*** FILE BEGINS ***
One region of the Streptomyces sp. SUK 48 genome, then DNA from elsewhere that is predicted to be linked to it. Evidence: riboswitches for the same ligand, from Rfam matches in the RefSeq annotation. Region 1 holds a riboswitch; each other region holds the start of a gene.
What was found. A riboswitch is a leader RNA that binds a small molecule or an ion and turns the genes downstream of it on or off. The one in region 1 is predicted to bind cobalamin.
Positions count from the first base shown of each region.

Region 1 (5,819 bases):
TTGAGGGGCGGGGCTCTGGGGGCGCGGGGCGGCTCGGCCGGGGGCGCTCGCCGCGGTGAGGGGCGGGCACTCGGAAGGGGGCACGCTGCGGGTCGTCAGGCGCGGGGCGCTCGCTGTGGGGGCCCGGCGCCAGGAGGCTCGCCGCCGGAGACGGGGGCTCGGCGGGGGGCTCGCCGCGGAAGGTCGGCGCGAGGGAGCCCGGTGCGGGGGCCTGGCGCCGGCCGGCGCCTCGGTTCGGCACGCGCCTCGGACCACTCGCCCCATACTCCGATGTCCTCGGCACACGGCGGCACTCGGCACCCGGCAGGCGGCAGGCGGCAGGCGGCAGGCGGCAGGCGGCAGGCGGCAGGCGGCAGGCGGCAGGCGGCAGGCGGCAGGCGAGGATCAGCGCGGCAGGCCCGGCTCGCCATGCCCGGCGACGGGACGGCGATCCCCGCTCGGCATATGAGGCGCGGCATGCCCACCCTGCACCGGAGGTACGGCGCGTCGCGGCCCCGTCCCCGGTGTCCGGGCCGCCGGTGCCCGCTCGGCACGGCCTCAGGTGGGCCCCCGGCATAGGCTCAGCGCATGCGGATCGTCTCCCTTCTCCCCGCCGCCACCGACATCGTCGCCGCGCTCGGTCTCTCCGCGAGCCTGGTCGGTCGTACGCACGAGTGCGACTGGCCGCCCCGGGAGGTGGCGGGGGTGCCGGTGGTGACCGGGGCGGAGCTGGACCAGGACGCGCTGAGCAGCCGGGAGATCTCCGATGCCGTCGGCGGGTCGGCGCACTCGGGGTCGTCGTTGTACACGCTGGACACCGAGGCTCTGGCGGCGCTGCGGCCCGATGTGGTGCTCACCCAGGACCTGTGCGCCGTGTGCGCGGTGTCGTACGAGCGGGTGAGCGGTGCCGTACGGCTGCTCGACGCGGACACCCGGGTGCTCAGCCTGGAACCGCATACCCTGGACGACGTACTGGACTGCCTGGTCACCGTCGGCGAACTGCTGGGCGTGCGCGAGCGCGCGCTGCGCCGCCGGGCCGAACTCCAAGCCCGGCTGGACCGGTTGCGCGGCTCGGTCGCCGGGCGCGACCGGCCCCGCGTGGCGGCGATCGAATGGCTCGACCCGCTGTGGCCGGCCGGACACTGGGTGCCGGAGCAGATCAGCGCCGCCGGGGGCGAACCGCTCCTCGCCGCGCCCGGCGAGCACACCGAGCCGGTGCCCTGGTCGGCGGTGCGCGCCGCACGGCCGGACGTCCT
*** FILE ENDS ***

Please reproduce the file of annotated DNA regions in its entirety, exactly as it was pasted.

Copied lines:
One region of the Streptomyces sp. SUK 48 genome, then DNA from elsewhere that is predicted to be linked to it. Evidence: riboswitches for the same ligand, from Rfam matches in the RefSeq annotation. Region 1 holds a riboswitch; each other region holds the start of a gene.
What was found. A riboswitch is a leader RNA that binds a small molecule or an ion and turns the genes downstream of it on or off. The one in region 1 is predicted to bind cobalamin.
Positions count from the first base shown of each region.

Region 1 (5,819 bases):
TTGAGGGGCGGGGCTCTGGGGGCGCGGGGCGGCTCGGCCGGGGGCGCTCGCCGCGGTGAGGGGCGGGCACTCGGAAGGGGGCACGCTGCGGGTCGTCAGGCGCGGGGCGCTCGCTGTGGGGGCCCGGCGCCAGGAGGCTCGCCGCCGGAGACGGGGGCTCGGCGGGGGGCTCGCCGCGGAAGGTCGGCGCGAGGGAGCCCGGTGCGGGGGCCTGGCGCCGGCCGGCGCCTCGGTTCGGCACGCGCCTCGGACCACTCGCCCCATACTCCGATGTCCTCGGCACACGGCGGCACTCGGCACCCGGCAGGCGGCAGGCGGCAGGCGGCAGGCGGCAGGCGGCAGGCGGCAGGCGGCAGGCGGCAGGCGGCAGGCGGCAGGCGAGGATCAGCGCGGCAGGCCCGGCTCGCCATGCCCGGCGACGGGACGGCGATCCCCGCTCGGCATATGAGGCGCGGCATGCCCACCCTGCACCGGAGGTACGGCGCGTCGCGGCCCCGTCCCCGGTGTCCGGGCCGCCGGTGCCCGCTCGGCACGGCCTCAGGTGGGCCCCCGGCATAGGCTCAGCGCATGCGGATCGTCTCCCTTCTCCCCGCCGCCACCGACATCGTCGCCGCGCTCGGTCTCTCCGCGAGCCTGGTCGGTCGTACGCACGAGTGCGACTGGCCGCCCCGGGAGGTGGCGGGGGTGCCGGTGGTGACCGGGGCGGAGCTGGACCAGGACGCGCTGAGCAGCCGGGAGATCTCCGATGCCGTCGGCGGGTCGGCGCACTCGGGGTCGTCGTTGTACACGCTGGACACCGAGGCTCTGGCGGCGCTGCGGCCCGATGTGGTGCTCACCCAGGACCTGTGCGCCGTGTGCGCGGTGTCGTACGAGCGGGTGAGCGGTGCCGTACGGCTGCTCGACGCGGACACCCGGGTGCTCAGCCTGGAACCGCATACCCTGGACGACGTACTGGACTGCCTGGTCACCGTCGGCGAACTGCTGGGCGTGCGCGAGCGCGCGCTGCGCCGCCGGGCCGAACTCCAAGCCCGGCTGGACCGGTTGCGCGGCTCGGTCGCCGGGCGCGACCGGCCCCGCGTGGCGGCGATCGAATGGCTCGACCCGCTGTGGCCGGCCGGACACTGGGTGCCGGAGCAGATCAGCGCCGCCGGGGGCGAACCGCTCCTCGCCGCGCCCGGCGAGCACACCGAGCCGGTGCCCTGGTCGGCGGTGCGCGCCGCACGGCCGGACGTCCT